It’s a sticky situation because you don’t want the sportsman getting screwed by paying for lack of quality, which I think they already are. The real quality places like McRaes and the Sieben are extraordinarily hard to get on. Then there are some places that are incredibly easy, and offer decent hunting. Something is broken though when a vast array of stubblefield brings in more reimbursement because the hunter days are maxed out with guy’s signing in, spending an hour driving around, then leaving.

I personally would look to surrounding states and do a thorough analysis of what works and what doesn’t, and revamp it top to bottom. You listening Hank? This would be customer service oriented.
 

BuzzH

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The first thing I would do is have all the access permission slips for the type 2's administered through the FWP. Do exactly like Wyoming does with their HMA programs if an HMA only allows say, 25 people a year, make it a random draw through the FWP.

There's just too much monkey business with the way MT does it, allowing the landowners to say they're all filled up 10 minutes after they start taking reservations.

I would also probably do what WY does with creating sub-unit specific tags that are essentially valid for some of the better Block ranches. Those that drew a special permit would be granted access via the BM plan hunt those great ranches.

I would also remove the monetary compensation for high value public access to compete with leasing.
 

LukeDuke

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Minnesota
Most frustrating thing on type 2 block management for me is getting thru on the phone call in 5 min after the call in period opens and being told by the landowner that they are fully booked every day for the entire season.

Maybe its an incorrect assumption, but it seems to me that 5 minutes isn't enough time to book every day thru the entire season in 3 day blocks, take all of the info down and completely fill up. I'm guessing that means that there are friends, family, etc... booking these dates long before they are opened. I hope its nothing worse like outfitters paying to allow their hunters to sign up on BMA before it opens and the landowners double dipping into both systems.

Either way, some auditing of the program might clear this up. I totally understand letting your friends and family hunt your property, it just seems to me that passing that off as a BMA accessible to the public and getting paid for that isn't right. Pick one.
This has happened to us before. I called on the first morning that they opened up reservations. The rancher said he was all booked up and I could tell he wanted to get off the phone. I get it, he was probably busy and didn’t want to take down the info. It was odd because this same guy offered to come haul our bull out the previous yr, and we took him up on that offer. Super nice guy. Something didn’t seem right, so I had my wife call back the next day and she spoke to the ranchers wife and got us permission for the days we wanted....once again, he offered to help us if we got one....and we took him up on that:) Each case is different, and I understand the frustration on each side. Love WY system!!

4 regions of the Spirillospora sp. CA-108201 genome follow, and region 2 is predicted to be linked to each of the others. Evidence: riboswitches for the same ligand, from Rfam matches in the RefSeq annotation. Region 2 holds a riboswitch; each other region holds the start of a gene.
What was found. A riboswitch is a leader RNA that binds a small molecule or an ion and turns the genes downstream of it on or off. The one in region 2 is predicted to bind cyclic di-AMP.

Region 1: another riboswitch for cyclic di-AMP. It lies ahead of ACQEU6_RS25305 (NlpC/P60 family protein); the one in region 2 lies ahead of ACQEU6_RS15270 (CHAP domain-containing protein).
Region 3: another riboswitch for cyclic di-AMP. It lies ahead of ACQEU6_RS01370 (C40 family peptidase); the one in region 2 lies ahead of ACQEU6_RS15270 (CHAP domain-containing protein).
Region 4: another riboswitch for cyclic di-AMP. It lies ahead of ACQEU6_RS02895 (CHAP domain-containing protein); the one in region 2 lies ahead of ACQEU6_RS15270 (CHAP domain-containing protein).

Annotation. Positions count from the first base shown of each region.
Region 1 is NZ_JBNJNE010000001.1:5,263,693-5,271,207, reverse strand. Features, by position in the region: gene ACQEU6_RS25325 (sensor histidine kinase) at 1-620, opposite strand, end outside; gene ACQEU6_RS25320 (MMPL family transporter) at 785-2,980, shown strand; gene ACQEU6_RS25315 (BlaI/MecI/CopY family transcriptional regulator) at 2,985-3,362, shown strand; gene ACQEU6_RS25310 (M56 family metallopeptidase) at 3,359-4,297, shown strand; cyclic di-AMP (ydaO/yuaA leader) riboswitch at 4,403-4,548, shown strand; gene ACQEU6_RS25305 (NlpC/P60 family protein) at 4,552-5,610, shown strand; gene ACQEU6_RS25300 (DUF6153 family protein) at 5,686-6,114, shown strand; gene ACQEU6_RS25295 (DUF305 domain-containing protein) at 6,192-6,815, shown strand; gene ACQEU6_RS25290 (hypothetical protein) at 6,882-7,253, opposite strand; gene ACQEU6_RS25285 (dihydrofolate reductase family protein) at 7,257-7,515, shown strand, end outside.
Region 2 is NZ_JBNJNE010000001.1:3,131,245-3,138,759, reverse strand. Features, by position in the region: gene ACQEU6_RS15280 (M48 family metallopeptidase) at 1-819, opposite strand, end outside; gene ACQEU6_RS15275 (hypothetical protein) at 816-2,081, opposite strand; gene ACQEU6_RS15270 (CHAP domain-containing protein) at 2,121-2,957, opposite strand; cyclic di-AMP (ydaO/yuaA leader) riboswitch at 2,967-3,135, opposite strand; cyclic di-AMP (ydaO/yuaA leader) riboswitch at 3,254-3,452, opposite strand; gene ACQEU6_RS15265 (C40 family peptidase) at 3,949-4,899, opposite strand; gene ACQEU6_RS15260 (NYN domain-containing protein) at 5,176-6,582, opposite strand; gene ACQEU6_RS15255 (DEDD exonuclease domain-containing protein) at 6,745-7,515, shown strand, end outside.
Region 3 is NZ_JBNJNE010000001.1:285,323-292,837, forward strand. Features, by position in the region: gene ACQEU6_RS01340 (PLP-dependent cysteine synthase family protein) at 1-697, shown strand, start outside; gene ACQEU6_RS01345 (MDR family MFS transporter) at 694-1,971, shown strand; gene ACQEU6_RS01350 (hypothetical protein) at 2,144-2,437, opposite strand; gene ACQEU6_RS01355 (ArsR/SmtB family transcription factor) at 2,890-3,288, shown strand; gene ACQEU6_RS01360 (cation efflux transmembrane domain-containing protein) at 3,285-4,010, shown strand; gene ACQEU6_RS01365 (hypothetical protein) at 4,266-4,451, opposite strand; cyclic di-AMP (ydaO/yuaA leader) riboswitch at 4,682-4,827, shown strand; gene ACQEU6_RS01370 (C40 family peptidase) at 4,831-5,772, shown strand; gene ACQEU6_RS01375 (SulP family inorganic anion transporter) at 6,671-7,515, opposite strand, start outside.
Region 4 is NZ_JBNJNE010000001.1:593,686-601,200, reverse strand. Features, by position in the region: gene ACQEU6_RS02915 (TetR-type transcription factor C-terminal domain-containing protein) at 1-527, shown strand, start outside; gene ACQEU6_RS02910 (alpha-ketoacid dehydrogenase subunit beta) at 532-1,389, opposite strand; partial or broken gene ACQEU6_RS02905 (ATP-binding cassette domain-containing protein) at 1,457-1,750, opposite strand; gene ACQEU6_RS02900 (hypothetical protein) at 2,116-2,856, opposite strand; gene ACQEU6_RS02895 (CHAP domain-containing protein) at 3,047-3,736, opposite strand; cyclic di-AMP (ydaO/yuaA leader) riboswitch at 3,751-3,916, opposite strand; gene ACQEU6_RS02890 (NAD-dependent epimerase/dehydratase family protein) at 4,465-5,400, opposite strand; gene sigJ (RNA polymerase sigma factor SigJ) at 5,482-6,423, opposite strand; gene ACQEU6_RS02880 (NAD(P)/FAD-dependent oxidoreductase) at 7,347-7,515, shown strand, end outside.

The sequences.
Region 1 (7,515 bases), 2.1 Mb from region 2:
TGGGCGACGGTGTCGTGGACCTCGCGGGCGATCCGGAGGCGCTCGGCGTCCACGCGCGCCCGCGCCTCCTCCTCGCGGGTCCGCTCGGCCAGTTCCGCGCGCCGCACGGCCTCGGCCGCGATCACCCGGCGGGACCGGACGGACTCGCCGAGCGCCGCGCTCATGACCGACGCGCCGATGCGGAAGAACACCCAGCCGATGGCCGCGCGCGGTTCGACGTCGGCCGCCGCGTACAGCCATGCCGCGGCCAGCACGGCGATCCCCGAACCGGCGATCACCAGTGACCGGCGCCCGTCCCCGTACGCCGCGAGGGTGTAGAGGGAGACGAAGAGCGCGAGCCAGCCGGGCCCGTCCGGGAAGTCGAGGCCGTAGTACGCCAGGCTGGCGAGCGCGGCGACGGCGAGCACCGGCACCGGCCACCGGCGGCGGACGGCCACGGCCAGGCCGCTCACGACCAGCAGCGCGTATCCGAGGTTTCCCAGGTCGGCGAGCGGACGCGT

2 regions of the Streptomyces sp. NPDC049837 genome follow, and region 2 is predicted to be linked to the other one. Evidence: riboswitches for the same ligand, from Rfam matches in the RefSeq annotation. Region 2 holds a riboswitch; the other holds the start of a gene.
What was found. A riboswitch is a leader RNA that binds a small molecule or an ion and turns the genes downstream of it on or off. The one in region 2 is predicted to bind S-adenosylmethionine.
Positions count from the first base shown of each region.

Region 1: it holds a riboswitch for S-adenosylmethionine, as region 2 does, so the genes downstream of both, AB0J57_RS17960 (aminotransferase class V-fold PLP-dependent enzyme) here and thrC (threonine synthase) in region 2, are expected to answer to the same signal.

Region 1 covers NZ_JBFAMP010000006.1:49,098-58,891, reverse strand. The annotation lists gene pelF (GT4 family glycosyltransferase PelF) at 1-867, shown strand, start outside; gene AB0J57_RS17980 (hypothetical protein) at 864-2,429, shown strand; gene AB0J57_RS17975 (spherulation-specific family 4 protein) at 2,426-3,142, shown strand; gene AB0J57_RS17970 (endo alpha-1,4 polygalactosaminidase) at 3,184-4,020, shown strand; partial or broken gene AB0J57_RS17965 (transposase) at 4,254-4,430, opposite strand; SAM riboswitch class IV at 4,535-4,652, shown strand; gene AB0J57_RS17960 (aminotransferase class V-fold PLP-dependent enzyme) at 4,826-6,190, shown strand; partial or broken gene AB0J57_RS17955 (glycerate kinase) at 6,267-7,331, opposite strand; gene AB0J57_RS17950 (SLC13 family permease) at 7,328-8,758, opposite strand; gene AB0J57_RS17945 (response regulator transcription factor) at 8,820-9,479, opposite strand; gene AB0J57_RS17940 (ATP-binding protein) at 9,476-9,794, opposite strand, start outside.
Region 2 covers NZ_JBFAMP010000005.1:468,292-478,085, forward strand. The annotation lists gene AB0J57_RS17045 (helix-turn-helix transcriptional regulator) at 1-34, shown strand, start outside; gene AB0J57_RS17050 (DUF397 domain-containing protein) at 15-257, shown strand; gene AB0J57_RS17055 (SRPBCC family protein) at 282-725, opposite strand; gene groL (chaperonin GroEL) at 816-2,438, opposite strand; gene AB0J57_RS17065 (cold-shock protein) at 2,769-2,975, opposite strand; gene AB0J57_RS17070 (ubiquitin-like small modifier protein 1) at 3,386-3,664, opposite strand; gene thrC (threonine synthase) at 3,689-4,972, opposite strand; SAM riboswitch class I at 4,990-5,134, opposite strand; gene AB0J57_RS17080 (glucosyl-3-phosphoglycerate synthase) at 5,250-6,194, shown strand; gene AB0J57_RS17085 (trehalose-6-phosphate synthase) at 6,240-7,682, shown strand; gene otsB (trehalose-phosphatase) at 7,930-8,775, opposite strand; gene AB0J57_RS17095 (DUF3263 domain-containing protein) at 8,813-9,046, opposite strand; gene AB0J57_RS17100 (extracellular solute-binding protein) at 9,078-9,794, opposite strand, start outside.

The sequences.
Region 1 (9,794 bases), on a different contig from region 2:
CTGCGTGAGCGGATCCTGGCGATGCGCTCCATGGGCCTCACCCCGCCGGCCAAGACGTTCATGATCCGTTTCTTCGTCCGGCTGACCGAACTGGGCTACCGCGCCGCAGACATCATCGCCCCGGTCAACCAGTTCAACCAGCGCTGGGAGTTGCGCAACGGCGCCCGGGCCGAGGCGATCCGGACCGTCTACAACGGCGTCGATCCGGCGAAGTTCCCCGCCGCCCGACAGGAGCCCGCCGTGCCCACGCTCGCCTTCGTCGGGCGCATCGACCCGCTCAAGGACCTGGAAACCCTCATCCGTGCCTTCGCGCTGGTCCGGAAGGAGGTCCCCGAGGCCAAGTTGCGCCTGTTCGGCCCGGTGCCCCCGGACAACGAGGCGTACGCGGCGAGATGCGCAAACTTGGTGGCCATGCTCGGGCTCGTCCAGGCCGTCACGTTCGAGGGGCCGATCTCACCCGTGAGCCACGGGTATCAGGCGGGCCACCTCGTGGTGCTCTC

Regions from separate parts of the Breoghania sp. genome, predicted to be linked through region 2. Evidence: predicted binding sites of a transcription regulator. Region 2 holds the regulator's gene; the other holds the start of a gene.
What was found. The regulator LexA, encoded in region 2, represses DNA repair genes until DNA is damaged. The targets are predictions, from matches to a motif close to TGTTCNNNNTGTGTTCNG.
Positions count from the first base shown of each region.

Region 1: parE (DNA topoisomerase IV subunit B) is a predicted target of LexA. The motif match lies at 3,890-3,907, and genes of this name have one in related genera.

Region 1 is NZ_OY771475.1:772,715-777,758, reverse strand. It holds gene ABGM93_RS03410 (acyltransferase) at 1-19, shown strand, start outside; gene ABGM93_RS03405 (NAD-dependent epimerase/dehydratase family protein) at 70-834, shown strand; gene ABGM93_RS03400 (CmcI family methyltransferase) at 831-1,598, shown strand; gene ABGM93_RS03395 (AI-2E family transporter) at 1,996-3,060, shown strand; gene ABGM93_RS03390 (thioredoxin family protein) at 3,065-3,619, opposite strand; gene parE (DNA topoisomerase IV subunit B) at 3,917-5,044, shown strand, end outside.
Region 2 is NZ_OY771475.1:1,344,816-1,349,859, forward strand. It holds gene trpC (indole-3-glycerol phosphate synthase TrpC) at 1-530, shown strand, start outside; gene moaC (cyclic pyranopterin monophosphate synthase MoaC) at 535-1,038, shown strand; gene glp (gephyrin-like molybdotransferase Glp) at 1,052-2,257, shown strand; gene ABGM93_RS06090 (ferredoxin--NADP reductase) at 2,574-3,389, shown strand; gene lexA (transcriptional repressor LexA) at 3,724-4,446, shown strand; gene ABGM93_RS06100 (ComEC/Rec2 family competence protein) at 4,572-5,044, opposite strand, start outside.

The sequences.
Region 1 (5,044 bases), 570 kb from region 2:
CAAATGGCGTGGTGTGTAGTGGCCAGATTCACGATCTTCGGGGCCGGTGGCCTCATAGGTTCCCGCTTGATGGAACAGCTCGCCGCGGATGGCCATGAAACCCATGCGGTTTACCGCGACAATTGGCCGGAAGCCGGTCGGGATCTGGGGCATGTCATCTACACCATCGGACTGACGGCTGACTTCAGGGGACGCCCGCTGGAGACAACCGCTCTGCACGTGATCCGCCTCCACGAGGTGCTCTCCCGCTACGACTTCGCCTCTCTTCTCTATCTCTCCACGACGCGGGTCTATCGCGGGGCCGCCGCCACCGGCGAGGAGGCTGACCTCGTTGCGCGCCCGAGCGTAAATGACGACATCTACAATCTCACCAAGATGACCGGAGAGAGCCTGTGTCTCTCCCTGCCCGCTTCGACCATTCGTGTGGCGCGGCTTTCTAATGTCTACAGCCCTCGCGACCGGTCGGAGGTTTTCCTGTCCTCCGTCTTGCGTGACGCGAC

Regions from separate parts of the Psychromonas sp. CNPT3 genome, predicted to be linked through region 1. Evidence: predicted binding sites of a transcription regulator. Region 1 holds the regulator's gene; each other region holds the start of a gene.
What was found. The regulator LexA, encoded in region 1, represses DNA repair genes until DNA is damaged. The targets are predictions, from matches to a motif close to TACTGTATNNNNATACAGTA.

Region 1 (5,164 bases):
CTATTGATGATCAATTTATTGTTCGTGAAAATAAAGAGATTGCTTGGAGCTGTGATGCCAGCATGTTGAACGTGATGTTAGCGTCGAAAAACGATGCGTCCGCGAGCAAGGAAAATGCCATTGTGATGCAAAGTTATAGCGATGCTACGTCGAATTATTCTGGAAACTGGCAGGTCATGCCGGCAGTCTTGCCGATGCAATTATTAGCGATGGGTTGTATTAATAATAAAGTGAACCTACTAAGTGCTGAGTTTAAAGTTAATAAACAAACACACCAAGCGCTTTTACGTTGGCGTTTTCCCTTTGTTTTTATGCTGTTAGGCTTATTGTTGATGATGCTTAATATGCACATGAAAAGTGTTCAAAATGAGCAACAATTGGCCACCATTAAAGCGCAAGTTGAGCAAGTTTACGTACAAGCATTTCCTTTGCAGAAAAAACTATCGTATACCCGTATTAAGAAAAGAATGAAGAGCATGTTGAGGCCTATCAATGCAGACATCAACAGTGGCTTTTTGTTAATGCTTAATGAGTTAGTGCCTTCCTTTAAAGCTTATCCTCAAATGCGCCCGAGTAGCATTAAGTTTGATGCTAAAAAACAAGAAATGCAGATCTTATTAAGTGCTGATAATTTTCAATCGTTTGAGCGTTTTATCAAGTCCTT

300stw

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the parcels of land of different landowners when enrolled into one big bma needs looked at, lets say 12 landowners 12000 acres, but only 1000 acres are qualiry, the rest looks like the moon, all 12 get equal share i was told last year when i spoke with a gentkeman in glasgow office.
only 1 guy has great land and good hunting but there all getti g a chk, really not fair or equitable

i dont think we need acres of poor habitat,, unless it opens acces to landlocked public, i hunt 3to 5 days a week on block, mainly upland birds, cover lots of acres annually, this year any area that can be hayed. is barren, tree rows with no shooting signs are some of the best habitat left,

the stamp idea to benefit landowners over and above there payment would be a benefit, i think, to keep quality land enrolled,
 

antlerradar

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I would also probably do what WY does with creating sub-unit specific tags that are essentially valid for some of the better Block ranches. Those that drew a special permit would be granted access via the BM plan hunt those great ranches.
This is a very interesting idea.
 
T

timmy

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I would eliminate block management and use that money to ensure long term access to public land. The sooner people realize they won’t get to hunt private the better. And there is no reason we have to cater to private land if they want animals gone they will let people hunt.